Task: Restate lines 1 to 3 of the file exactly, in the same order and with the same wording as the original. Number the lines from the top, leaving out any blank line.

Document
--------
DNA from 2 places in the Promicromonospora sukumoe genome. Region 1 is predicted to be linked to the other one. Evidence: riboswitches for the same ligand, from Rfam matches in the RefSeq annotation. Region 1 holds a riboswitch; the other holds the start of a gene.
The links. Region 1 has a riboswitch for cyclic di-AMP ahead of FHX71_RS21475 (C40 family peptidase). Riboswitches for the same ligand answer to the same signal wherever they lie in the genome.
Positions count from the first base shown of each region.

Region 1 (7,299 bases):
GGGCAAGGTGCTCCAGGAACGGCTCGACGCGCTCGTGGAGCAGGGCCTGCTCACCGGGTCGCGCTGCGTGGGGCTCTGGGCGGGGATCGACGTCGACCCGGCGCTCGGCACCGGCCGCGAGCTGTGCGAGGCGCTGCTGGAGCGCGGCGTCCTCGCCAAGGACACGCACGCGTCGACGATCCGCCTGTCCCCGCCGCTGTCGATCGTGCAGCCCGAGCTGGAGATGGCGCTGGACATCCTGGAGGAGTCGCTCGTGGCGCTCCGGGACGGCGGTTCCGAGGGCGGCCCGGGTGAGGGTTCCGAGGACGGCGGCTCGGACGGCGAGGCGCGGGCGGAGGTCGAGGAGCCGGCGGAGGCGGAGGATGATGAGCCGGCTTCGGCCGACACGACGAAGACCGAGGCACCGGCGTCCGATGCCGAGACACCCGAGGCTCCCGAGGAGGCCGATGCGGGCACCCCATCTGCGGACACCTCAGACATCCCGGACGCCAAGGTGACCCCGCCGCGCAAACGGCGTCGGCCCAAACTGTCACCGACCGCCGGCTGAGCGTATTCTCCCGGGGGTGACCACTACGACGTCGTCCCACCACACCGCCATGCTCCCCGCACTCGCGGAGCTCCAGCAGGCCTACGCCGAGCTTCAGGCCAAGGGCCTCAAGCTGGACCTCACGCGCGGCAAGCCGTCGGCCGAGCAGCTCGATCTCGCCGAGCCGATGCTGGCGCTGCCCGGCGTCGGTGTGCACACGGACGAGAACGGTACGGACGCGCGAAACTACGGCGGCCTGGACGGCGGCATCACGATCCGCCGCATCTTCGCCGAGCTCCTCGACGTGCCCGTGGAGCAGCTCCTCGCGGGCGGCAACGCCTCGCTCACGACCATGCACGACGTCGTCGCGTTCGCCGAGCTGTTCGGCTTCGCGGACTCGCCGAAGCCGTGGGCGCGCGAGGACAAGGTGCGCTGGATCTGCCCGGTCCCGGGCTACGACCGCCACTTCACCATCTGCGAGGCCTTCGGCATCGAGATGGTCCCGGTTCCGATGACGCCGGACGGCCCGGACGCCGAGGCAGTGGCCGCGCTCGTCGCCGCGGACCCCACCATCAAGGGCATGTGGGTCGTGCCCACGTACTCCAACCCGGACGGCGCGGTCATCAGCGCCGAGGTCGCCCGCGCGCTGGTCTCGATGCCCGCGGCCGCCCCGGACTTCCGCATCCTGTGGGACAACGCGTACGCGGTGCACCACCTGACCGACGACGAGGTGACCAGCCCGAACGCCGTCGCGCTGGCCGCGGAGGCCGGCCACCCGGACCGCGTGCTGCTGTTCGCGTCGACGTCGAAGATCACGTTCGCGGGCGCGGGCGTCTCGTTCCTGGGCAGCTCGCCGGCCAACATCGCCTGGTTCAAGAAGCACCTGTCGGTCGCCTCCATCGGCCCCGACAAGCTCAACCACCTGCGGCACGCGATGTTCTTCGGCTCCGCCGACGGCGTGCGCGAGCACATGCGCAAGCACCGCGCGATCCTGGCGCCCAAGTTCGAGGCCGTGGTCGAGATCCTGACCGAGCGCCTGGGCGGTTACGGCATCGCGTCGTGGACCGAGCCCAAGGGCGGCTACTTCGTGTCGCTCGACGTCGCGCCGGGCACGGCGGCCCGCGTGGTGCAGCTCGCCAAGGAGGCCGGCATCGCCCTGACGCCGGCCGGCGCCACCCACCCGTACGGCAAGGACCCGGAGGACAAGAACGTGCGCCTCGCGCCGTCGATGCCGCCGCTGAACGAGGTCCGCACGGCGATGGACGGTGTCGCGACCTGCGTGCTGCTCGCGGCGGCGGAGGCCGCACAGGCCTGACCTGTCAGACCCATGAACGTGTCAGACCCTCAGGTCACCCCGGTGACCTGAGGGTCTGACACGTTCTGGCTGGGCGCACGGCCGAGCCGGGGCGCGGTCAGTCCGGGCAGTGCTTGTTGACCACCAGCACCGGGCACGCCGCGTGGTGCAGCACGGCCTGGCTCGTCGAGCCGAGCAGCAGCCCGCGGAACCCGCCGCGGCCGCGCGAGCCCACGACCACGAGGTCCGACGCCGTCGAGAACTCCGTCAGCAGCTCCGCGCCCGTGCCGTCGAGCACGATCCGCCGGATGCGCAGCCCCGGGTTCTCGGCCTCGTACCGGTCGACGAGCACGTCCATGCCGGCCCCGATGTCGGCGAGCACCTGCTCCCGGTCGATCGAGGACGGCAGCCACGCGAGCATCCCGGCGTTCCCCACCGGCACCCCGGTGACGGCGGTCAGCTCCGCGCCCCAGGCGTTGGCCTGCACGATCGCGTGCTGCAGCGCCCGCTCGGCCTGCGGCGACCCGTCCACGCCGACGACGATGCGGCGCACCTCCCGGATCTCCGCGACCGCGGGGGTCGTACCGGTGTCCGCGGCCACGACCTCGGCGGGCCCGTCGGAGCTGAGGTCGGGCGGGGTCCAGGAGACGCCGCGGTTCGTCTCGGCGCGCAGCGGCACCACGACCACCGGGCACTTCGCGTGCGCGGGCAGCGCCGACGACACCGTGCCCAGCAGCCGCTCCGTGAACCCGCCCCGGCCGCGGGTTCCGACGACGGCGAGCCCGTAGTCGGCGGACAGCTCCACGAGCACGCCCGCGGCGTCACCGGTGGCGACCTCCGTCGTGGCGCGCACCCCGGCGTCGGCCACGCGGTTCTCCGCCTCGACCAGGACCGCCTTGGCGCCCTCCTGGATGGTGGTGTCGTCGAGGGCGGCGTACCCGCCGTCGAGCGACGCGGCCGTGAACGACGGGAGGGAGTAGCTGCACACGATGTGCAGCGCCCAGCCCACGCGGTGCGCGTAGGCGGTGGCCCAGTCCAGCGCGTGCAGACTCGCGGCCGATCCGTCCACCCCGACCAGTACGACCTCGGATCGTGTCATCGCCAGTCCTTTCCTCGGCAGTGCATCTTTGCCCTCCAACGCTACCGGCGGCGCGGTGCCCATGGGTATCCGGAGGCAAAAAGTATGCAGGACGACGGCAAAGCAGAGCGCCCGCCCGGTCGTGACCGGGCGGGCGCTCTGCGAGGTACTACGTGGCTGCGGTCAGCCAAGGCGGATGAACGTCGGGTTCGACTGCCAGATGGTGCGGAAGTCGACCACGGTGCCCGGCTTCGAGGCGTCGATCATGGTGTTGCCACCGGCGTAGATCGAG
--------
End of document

DNA from 2 places in the Promicromonospora sukumoe genome. Region 1 is predicted to be linked to the other one. Evidence: riboswitches for the same ligand, from Rfam matches in the RefSeq annotation. Region 1 holds a riboswitch; the other holds the start of a gene.
The links. Region 1 has a riboswitch for cyclic di-AMP ahead of FHX71_RS21475 (C40 family peptidase). Riboswitches for the same ligand answer to the same signal wherever they lie in the genome.
Positions count from the first base shown of each region.